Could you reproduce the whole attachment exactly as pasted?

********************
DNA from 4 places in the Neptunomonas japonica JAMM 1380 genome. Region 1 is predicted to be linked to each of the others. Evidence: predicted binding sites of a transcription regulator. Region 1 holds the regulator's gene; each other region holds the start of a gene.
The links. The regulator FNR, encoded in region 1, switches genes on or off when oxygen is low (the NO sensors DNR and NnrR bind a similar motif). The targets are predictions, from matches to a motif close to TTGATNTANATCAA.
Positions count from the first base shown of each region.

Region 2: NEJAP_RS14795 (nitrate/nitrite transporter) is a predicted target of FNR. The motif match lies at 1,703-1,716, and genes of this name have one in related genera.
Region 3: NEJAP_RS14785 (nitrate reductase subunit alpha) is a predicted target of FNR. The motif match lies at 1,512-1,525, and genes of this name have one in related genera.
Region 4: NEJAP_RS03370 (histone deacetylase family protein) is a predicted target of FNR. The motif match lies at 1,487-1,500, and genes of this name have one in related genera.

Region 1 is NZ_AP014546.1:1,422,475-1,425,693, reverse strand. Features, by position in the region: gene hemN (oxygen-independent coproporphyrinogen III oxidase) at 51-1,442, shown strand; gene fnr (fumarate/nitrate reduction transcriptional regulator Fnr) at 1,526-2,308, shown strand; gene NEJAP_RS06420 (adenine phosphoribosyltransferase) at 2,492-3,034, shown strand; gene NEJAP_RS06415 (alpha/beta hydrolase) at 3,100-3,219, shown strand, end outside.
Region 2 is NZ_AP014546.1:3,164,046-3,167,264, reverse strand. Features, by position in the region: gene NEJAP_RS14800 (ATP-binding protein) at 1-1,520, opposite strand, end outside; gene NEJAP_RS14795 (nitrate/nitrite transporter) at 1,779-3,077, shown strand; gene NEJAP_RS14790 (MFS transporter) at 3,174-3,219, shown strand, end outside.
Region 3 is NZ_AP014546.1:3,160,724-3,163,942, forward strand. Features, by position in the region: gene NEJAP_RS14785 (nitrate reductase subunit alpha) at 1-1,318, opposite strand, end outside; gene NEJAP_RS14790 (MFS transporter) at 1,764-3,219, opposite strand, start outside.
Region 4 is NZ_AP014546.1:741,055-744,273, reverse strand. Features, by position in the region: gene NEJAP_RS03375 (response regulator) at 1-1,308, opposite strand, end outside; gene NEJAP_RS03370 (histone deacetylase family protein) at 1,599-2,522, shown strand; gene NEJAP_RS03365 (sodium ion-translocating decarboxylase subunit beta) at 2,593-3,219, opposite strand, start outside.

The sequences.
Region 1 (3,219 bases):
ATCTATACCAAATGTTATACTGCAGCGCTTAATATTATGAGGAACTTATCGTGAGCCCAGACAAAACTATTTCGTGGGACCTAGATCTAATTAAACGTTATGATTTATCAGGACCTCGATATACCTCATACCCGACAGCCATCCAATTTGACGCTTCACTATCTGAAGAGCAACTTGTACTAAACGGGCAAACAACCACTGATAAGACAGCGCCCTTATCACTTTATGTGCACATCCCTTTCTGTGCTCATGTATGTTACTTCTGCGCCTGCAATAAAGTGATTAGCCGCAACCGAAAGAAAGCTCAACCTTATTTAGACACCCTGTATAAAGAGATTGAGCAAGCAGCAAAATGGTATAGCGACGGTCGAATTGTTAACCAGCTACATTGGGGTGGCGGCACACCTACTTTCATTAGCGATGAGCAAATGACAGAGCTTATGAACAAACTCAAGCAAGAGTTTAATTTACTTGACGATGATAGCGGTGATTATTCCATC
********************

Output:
DNA from 4 places in the Neptunomonas japonica JAMM 1380 genome. Region 1 is predicted to be linked to each of the others. Evidence: predicted binding sites of a transcription regulator. Region 1 holds the regulator's gene; each other region holds the start of a gene.
The links. The regulator FNR, encoded in region 1, switches genes on or off when oxygen is low (the NO sensors DNR and NnrR bind a similar motif). The targets are predictions, from matches to a motif close to TTGATNTANATCAA.
Positions count from the first base shown of each region.

Region 2: NEJAP_RS14795 (nitrate/nitrite transporter) is a predicted target of FNR. The motif match lies at 1,703-1,716, and genes of this name have one in related genera.
Region 3: NEJAP_RS14785 (nitrate reductase subunit alpha) is a predicted target of FNR. The motif match lies at 1,512-1,525, and genes of this name have one in related genera.
Region 4: NEJAP_RS03370 (histone deacetylase family protein) is a predicted target of FNR. The motif match lies at 1,487-1,500, and genes of this name have one in related genera.

Region 1 is NZ_AP014546.1:1,422,475-1,425,693, reverse strand. Features, by position in the region: gene hemN (oxygen-independent coproporphyrinogen III oxidase) at 51-1,442, shown strand; gene fnr (fumarate/nitrate reduction transcriptional regulator Fnr) at 1,526-2,308, shown strand; gene NEJAP_RS06420 (adenine phosphoribosyltransferase) at 2,492-3,034, shown strand; gene NEJAP_RS06415 (alpha/beta hydrolase) at 3,100-3,219, shown strand, end outside.
Region 2 is NZ_AP014546.1:3,164,046-3,167,264, reverse strand. Features, by position in the region: gene NEJAP_RS14800 (ATP-binding protein) at 1-1,520, opposite strand, end outside; gene NEJAP_RS14795 (nitrate/nitrite transporter) at 1,779-3,077, shown strand; gene NEJAP_RS14790 (MFS transporter) at 3,174-3,219, shown strand, end outside.
Region 3 is NZ_AP014546.1:3,160,724-3,163,942, forward strand. Features, by position in the region: gene NEJAP_RS14785 (nitrate reductase subunit alpha) at 1-1,318, opposite strand, end outside; gene NEJAP_RS14790 (MFS transporter) at 1,764-3,219, opposite strand, start outside.
Region 4 is NZ_AP014546.1:741,055-744,273, reverse strand. Features, by position in the region: gene NEJAP_RS03375 (response regulator) at 1-1,308, opposite strand, end outside; gene NEJAP_RS03370 (histone deacetylase family protein) at 1,599-2,522, shown strand; gene NEJAP_RS03365 (sodium ion-translocating decarboxylase subunit beta) at 2,593-3,219, opposite strand, start outside.

The sequences.
Region 1 (3,219 bases):
ATCTATACCAAATGTTATACTGCAGCGCTTAATATTATGAGGAACTTATCGTGAGCCCAGACAAAACTATTTCGTGGGACCTAGATCTAATTAAACGTTATGATTTATCAGGACCTCGATATACCTCATACCCGACAGCCATCCAATTTGACGCTTCACTATCTGAAGAGCAACTTGTACTAAACGGGCAAACAACCACTGATAAGACAGCGCCCTTATCACTTTATGTGCACATCCCTTTCTGTGCTCATGTATGTTACTTCTGCGCCTGCAATAAAGTGATTAGCCGCAACCGAAAGAAAGCTCAACCTTATTTAGACACCCTGTATAAAGAGATTGAGCAAGCAGCAAAATGGTATAGCGACGGTCGAATTGTTAACCAGCTACATTGGGGTGGCGGCACACCTACTTTCATTAGCGATGAGCAAATGACAGAGCTTATGAACAAACTCAAGCAAGAGTTTAATTTACTTGACGATGATAGCGGTGATTATTCCATC